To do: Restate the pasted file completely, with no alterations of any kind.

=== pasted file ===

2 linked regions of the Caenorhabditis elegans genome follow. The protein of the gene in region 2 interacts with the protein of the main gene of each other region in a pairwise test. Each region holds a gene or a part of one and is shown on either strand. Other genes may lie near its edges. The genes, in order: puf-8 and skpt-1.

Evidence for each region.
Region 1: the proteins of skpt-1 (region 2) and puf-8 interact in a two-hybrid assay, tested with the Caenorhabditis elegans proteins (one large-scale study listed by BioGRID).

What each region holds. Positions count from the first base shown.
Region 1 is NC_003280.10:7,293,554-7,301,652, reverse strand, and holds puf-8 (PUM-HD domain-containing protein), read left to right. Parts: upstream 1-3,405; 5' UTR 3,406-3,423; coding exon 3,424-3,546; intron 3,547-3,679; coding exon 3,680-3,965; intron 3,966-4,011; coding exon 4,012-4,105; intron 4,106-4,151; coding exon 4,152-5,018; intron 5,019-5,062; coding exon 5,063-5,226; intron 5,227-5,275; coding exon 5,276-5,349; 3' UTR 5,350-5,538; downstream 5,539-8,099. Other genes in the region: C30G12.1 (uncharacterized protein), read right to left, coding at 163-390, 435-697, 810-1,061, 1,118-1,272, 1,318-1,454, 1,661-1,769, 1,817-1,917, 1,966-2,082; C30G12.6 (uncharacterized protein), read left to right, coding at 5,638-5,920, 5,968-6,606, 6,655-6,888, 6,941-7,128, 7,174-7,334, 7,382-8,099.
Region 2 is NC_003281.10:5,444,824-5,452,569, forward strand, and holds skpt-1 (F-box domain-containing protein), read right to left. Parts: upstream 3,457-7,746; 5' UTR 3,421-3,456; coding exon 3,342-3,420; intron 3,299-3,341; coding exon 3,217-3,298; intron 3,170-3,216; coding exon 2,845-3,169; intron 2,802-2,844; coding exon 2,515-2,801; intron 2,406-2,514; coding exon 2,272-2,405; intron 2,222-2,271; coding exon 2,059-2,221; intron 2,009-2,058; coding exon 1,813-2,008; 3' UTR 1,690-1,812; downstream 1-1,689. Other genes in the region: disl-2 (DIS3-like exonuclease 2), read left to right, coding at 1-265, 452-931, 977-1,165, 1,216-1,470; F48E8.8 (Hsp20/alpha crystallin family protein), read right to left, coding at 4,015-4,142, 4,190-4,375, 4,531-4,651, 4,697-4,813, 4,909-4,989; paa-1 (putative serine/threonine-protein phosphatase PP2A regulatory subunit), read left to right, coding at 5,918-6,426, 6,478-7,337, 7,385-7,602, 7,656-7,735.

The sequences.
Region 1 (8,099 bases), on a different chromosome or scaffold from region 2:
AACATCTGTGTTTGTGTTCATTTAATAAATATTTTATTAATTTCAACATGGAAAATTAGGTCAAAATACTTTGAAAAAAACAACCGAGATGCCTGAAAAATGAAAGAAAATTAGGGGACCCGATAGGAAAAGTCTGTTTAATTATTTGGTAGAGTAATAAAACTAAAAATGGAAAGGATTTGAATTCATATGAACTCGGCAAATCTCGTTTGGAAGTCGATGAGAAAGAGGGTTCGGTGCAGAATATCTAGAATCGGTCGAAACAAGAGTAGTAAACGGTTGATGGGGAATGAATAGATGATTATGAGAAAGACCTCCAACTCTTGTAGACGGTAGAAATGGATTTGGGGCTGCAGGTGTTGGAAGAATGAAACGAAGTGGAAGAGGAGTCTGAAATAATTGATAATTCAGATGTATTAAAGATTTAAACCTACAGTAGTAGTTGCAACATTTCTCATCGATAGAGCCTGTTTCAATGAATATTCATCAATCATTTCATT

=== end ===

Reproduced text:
2 linked regions of the Caenorhabditis elegans genome follow. The protein of the gene in region 2 interacts with the protein of the main gene of each other region in a pairwise test. Each region holds a gene or a part of one and is shown on either strand. Other genes may lie near its edges. The genes, in order: puf-8 and skpt-1.

Evidence for each region.
Region 1: the proteins of skpt-1 (region 2) and puf-8 interact in a two-hybrid assay, tested with the Caenorhabditis elegans proteins (one large-scale study listed by BioGRID).

What each region holds. Positions count from the first base shown.
Region 1 is NC_003280.10:7,293,554-7,301,652, reverse strand, and holds puf-8 (PUM-HD domain-containing protein), read left to right. Parts: upstream 1-3,405; 5' UTR 3,406-3,423; coding exon 3,424-3,546; intron 3,547-3,679; coding exon 3,680-3,965; intron 3,966-4,011; coding exon 4,012-4,105; intron 4,106-4,151; coding exon 4,152-5,018; intron 5,019-5,062; coding exon 5,063-5,226; intron 5,227-5,275; coding exon 5,276-5,349; 3' UTR 5,350-5,538; downstream 5,539-8,099. Other genes in the region: C30G12.1 (uncharacterized protein), read right to left, coding at 163-390, 435-697, 810-1,061, 1,118-1,272, 1,318-1,454, 1,661-1,769, 1,817-1,917, 1,966-2,082; C30G12.6 (uncharacterized protein), read left to right, coding at 5,638-5,920, 5,968-6,606, 6,655-6,888, 6,941-7,128, 7,174-7,334, 7,382-8,099.
Region 2 is NC_003281.10:5,444,824-5,452,569, forward strand, and holds skpt-1 (F-box domain-containing protein), read right to left. Parts: upstream 3,457-7,746; 5' UTR 3,421-3,456; coding exon 3,342-3,420; intron 3,299-3,341; coding exon 3,217-3,298; intron 3,170-3,216; coding exon 2,845-3,169; intron 2,802-2,844; coding exon 2,515-2,801; intron 2,406-2,514; coding exon 2,272-2,405; intron 2,222-2,271; coding exon 2,059-2,221; intron 2,009-2,058; coding exon 1,813-2,008; 3' UTR 1,690-1,812; downstream 1-1,689. Other genes in the region: disl-2 (DIS3-like exonuclease 2), read left to right, coding at 1-265, 452-931, 977-1,165, 1,216-1,470; F48E8.8 (Hsp20/alpha crystallin family protein), read right to left, coding at 4,015-4,142, 4,190-4,375, 4,531-4,651, 4,697-4,813, 4,909-4,989; paa-1 (putative serine/threonine-protein phosphatase PP2A regulatory subunit), read left to right, coding at 5,918-6,426, 6,478-7,337, 7,385-7,602, 7,656-7,735.

The sequences.
Region 1 (8,099 bases), on a different chromosome or scaffold from region 2:
AACATCTGTGTTTGTGTTCATTTAATAAATATTTTATTAATTTCAACATGGAAAATTAGGTCAAAATACTTTGAAAAAAACAACCGAGATGCCTGAAAAATGAAAGAAAATTAGGGGACCCGATAGGAAAAGTCTGTTTAATTATTTGGTAGAGTAATAAAACTAAAAATGGAAAGGATTTGAATTCATATGAACTCGGCAAATCTCGTTTGGAAGTCGATGAGAAAGAGGGTTCGGTGCAGAATATCTAGAATCGGTCGAAACAAGAGTAGTAAACGGTTGATGGGGAATGAATAGATGATTATGAGAAAGACCTCCAACTCTTGTAGACGGTAGAAATGGATTTGGGGCTGCAGGTGTTGGAAGAATGAAACGAAGTGGAAGAGGAGTCTGAAATAATTGATAATTCAGATGTATTAAAGATTTAAACCTACAGTAGTAGTTGCAACATTTCTCATCGATAGAGCCTGTTTCAATGAATATTCATCAATCATTTCATT